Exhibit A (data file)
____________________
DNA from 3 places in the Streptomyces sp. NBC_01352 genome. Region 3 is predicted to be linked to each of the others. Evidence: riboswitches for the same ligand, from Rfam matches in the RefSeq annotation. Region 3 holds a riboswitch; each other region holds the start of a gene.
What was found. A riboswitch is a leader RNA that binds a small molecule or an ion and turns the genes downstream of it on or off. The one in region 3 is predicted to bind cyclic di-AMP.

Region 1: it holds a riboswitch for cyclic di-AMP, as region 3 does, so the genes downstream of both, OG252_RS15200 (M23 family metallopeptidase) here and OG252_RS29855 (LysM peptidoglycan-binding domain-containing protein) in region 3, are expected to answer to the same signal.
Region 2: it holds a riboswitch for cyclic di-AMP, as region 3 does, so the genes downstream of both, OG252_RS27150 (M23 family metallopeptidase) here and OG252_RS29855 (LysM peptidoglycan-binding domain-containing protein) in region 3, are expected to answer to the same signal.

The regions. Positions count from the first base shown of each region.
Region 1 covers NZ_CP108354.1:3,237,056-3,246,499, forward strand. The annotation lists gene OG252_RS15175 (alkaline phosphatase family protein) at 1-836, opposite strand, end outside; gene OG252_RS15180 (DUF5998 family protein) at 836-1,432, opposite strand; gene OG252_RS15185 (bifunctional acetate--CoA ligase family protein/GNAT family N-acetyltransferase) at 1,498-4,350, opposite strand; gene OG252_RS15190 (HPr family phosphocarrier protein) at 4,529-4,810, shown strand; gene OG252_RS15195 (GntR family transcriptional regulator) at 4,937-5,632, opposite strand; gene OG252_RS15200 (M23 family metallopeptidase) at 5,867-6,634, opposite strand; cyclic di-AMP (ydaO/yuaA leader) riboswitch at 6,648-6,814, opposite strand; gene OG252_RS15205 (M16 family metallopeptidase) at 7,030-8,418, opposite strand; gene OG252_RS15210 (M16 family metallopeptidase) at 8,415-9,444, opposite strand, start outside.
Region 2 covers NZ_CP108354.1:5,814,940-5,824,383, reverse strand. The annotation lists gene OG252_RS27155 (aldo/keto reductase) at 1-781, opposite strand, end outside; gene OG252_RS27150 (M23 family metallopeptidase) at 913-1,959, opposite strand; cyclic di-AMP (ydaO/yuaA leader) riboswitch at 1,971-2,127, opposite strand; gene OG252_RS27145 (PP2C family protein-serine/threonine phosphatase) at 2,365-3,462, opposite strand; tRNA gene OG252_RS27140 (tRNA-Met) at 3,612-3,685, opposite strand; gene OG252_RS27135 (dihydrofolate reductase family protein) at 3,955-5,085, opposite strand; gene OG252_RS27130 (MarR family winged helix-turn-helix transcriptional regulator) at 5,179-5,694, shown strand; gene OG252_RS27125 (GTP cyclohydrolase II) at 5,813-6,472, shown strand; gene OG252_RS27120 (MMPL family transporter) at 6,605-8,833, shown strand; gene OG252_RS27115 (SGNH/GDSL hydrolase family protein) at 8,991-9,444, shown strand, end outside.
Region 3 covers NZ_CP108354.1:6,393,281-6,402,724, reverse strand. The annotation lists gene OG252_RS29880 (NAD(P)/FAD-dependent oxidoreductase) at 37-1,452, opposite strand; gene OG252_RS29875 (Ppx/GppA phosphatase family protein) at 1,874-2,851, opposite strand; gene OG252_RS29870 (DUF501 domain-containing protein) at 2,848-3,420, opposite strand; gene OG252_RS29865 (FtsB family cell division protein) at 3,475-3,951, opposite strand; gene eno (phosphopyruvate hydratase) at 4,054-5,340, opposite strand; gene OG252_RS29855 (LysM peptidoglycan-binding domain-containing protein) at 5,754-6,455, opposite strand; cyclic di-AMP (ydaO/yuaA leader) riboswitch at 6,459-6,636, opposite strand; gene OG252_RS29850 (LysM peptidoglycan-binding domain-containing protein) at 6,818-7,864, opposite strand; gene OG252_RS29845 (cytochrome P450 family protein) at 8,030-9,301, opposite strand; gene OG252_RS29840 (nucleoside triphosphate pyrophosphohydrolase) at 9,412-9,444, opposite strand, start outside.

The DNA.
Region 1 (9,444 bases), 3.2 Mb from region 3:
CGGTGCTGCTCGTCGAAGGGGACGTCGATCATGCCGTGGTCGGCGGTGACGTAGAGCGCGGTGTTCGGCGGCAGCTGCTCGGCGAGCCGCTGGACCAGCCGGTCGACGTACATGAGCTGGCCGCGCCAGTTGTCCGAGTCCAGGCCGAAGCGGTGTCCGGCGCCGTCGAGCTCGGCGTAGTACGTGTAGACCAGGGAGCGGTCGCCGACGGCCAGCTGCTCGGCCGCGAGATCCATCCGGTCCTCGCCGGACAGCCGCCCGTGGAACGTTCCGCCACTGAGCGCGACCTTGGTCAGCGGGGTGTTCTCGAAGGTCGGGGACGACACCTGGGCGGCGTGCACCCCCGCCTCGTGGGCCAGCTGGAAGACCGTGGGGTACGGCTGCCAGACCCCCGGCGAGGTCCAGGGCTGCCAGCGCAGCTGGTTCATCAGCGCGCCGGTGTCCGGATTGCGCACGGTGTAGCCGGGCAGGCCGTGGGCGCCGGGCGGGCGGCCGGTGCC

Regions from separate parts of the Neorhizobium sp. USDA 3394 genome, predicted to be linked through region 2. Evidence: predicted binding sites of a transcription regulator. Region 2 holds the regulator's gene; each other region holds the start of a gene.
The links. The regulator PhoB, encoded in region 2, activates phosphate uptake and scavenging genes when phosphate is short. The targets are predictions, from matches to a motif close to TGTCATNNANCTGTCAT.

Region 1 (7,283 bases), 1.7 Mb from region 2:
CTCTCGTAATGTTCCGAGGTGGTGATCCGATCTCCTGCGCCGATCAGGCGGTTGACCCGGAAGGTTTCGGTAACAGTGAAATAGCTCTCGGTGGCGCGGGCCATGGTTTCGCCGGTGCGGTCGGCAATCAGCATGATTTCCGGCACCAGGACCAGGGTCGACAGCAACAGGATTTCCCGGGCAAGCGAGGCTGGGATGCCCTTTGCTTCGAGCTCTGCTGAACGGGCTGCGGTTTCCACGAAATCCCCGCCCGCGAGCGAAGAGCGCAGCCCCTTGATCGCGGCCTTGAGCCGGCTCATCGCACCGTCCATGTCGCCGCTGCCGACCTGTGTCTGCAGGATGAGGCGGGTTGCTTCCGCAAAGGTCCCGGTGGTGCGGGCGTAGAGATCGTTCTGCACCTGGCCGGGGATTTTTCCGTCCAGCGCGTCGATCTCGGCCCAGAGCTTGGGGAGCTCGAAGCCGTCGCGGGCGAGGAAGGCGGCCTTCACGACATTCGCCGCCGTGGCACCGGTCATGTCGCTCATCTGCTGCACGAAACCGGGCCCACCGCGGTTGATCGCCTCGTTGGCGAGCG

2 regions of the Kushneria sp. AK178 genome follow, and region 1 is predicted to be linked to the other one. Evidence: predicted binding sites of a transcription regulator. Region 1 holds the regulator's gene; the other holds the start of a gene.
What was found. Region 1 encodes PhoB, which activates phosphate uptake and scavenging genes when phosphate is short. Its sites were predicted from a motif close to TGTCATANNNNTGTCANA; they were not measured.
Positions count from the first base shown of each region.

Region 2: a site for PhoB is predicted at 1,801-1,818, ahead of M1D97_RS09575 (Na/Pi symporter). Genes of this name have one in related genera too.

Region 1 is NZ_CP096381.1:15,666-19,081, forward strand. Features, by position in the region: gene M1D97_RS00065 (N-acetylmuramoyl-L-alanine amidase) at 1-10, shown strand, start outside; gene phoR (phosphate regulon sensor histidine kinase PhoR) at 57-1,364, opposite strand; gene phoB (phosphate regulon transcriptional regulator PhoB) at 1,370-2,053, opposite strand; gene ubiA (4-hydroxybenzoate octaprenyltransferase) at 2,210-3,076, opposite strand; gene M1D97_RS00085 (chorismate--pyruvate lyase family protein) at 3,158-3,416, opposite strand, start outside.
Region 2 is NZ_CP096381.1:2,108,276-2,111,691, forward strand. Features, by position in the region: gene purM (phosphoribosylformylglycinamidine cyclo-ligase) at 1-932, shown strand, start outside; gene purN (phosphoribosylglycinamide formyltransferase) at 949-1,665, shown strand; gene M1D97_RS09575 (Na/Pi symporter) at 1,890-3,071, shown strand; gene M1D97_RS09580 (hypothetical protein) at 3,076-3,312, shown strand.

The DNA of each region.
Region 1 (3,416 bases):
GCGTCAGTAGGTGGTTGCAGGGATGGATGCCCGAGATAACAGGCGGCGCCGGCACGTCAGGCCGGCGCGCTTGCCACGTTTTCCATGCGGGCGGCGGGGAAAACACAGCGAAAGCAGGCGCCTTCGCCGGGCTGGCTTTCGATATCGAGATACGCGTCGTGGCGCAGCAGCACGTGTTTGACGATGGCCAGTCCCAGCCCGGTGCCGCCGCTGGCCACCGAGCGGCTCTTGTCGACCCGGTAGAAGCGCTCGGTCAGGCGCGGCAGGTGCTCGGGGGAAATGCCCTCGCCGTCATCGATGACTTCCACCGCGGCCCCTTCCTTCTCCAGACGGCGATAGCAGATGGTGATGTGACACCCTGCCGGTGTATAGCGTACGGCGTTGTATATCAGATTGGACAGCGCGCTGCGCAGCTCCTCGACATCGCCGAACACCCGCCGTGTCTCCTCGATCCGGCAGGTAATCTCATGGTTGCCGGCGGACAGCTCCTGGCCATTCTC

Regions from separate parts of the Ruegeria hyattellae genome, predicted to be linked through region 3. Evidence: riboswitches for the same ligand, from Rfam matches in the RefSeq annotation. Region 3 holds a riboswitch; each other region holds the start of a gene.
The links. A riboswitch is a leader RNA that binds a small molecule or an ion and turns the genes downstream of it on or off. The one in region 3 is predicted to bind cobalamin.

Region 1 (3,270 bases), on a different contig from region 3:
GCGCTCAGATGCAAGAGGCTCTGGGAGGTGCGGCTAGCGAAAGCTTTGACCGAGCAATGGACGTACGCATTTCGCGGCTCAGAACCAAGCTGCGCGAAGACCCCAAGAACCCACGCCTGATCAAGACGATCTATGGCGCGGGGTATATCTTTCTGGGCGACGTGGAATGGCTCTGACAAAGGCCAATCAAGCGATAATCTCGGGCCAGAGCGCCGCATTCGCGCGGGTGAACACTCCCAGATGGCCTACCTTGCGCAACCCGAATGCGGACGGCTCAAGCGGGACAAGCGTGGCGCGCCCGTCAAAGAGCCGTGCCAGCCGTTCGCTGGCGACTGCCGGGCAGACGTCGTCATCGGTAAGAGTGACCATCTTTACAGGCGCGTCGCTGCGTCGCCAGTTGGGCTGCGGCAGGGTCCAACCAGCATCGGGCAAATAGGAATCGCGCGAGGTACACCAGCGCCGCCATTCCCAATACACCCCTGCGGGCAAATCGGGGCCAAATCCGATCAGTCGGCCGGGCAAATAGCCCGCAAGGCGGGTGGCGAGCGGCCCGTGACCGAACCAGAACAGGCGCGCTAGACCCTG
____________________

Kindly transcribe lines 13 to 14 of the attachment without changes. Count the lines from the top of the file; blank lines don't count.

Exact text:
The links. The regulator PhoB, encoded in region 2, activates phosphate uptake and scavenging genes when phosphate is short. The targets are predictions, from matches to a motif close to TGTCATNNANCTGTCAT.

Region 1 (7,283 bases), 1.7 Mb from region 2: